Chapter 6 - Made of a Woman

BY what means was Christ made flesh? Through what means was He partaker of human nature? —Exactly the same means as are all of us partakers: all of the children of men. For it is written: "As the children [of the man] are partakers of flesh and blood, He also Himself likewise took part of the same."

Likewise signifies "in the like way," "thus," "in the same way." So He partook of "the same" flesh and blood that men have, in the same way that men partake of it. Men partake of it by birth. So "likewise" did He. Accordingly, it is written, "Unto us a Child is born."

Accordingly, it is further written: "God sent forth His Son, made of a woman." Galatians 4:4. He, being made of a woman in this world, in the nature of things He was made of the only kind of woman that this world knows.

But why must He be made of a woman? Why not of a man? —For the simple reason that to be made of a man would not bring Him close enough to mankind as mankind is, under sin. He was made of a woman in order that He might come, in the very uttermost, to where human nature is in its sinning.

In order to do this, He must be made of a woman; because the woman, not the man was first, and originally, in the transgression. For "Adam was not deceived, but the woman being deceived was in the transgression." 1 Timothy 2:14

To have been made only of the descent of man would have been to come short of the full breadth of the field of sin; because the woman had sinned and sin was thus in the world, before the man sinned.

Christ was thus made of a woman in order that He might meet the great world of sin at its very fountain head of entrance into this world. To have been made otherwise than of a woman would have been to come short of this, and so would have been only to miss completely the redemption of men from sin.

It was "the Seed of the woman" that was to bruise the serpent's head; and it was only as "the seed of the woman," and "made of a woman," that He could meet the serpent on his own ground, at the very point of the entrance of sin into this world.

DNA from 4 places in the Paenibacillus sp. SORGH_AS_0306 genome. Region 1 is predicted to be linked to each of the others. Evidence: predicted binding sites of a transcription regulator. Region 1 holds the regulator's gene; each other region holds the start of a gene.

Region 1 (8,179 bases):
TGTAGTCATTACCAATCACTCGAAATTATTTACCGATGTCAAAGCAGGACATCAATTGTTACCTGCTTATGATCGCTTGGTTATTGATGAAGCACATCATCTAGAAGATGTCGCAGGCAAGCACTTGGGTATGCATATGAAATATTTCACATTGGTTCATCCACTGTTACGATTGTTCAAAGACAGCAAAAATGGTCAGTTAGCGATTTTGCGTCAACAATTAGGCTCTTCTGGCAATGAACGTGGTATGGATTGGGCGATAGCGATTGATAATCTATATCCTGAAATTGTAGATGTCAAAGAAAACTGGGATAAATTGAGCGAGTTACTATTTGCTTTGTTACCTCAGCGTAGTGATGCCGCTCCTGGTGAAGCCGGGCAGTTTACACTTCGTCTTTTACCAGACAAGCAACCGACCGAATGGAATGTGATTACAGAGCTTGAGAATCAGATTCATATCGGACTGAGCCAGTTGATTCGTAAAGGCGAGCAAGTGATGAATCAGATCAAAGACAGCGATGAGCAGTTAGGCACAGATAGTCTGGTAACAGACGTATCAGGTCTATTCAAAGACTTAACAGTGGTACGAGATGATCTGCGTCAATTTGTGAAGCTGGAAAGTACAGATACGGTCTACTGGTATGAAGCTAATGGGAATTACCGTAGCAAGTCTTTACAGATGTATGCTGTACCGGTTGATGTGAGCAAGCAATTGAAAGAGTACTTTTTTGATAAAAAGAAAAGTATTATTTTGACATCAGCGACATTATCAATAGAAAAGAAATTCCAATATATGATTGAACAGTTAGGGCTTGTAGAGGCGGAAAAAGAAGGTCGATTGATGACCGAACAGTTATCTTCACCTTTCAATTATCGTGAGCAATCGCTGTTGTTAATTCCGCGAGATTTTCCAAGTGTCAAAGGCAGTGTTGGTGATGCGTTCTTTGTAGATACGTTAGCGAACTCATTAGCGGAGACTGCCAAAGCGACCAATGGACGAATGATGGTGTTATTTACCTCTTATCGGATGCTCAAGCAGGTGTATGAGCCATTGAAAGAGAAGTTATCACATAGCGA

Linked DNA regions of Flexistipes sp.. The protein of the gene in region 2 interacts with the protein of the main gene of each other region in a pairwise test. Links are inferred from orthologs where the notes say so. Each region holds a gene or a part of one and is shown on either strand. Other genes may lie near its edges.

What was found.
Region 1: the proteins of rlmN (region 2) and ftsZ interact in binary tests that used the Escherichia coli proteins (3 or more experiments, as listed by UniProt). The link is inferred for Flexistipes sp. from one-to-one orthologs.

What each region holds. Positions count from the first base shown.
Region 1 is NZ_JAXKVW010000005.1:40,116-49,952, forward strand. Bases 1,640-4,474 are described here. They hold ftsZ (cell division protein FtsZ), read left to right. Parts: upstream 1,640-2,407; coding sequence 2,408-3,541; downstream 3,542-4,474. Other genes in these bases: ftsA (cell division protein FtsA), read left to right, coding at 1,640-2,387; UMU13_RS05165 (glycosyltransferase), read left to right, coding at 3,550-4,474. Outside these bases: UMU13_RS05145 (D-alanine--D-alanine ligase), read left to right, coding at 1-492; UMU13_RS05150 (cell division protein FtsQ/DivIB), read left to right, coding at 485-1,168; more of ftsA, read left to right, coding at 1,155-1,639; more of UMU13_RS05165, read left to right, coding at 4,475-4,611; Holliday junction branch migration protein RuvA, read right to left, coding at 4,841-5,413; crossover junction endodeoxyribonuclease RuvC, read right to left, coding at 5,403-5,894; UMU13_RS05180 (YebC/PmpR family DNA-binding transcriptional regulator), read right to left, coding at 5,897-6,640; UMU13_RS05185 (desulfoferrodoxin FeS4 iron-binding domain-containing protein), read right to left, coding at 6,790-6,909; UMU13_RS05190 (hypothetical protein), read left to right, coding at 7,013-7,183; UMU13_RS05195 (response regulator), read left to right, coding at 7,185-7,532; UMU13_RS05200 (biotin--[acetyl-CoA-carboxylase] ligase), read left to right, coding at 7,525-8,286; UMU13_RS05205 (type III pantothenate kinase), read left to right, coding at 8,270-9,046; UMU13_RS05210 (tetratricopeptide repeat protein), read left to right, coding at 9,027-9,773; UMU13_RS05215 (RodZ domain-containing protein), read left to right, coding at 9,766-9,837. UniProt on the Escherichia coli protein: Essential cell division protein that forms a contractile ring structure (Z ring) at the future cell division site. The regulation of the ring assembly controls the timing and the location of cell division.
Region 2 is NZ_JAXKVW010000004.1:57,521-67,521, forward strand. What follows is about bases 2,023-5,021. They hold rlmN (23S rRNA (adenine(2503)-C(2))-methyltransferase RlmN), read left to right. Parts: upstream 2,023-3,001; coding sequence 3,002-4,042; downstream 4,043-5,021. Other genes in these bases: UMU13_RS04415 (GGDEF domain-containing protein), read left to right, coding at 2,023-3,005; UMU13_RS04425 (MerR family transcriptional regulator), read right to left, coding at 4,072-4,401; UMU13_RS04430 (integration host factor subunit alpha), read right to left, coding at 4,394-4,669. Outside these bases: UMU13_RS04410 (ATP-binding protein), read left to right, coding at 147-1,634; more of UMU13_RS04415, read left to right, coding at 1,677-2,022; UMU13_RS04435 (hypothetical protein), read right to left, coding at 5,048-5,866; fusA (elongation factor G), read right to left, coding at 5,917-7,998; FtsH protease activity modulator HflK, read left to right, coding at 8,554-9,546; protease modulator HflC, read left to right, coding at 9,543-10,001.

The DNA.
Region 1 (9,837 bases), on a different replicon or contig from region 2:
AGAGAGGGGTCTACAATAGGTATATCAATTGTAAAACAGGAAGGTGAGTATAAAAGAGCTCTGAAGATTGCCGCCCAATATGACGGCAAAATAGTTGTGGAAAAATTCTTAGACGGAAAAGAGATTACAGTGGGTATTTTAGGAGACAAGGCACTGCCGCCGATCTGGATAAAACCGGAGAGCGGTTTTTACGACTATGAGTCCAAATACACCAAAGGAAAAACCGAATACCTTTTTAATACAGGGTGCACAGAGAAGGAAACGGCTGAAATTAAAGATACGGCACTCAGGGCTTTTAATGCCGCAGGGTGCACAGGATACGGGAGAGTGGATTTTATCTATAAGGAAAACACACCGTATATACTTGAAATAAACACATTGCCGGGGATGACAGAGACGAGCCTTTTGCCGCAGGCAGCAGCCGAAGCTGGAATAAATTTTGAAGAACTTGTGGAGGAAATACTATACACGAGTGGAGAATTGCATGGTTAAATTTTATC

It was the woman who, in this world, was originally in the transgression. It was the woman by whom sin originally entered. Therefore, in the redemption of the children of men from sin, He who would be the Redeemer must go back of the man, to meet the sin that was in the world before the man sinned.

This is why He, who came to redeem, was "made of a woman." By being made of a woman, He could trace sin to the very fountain head of its original entry into the world by the woman. And thus, in finding sin in the world, and uprooting it from the world, from its original entrance into the world till the last vestige of it shall be swept from the world, in the very nature of things, He must partake of human nature as it is since sin entered.

Otherwise, there was no kind of need whatever that He should be "made of a woman." If He were not to come into closest contact with sin as it is in the world, as it is in human nature; if He were to be removed one single degree from it as it is in human nature, —then He need not have been "made of a woman."

But as He was made of a woman, —not of a man; as He was made of the one by whom sin entered in its very origin into the world, and not made of the man, who entered into the sin after the sin had entered into the world, —this demonstrates beyond all possibility of fair question that between Christ and sin in this world, and between Christ and human nature as it is under sin in the world, there is no kind of separation, even to the shadow of a single degree. He was made flesh; He was made to be sin. He was made flesh as flesh is, and only as flesh is in this world; and was made to be sin only as sin is.

And this must He do to redeem lost mankind. For Him to be separated a single degree, or a shadow of a single degree, in any sense, from the nature of those whom He came to redeem, would be only to miss everything.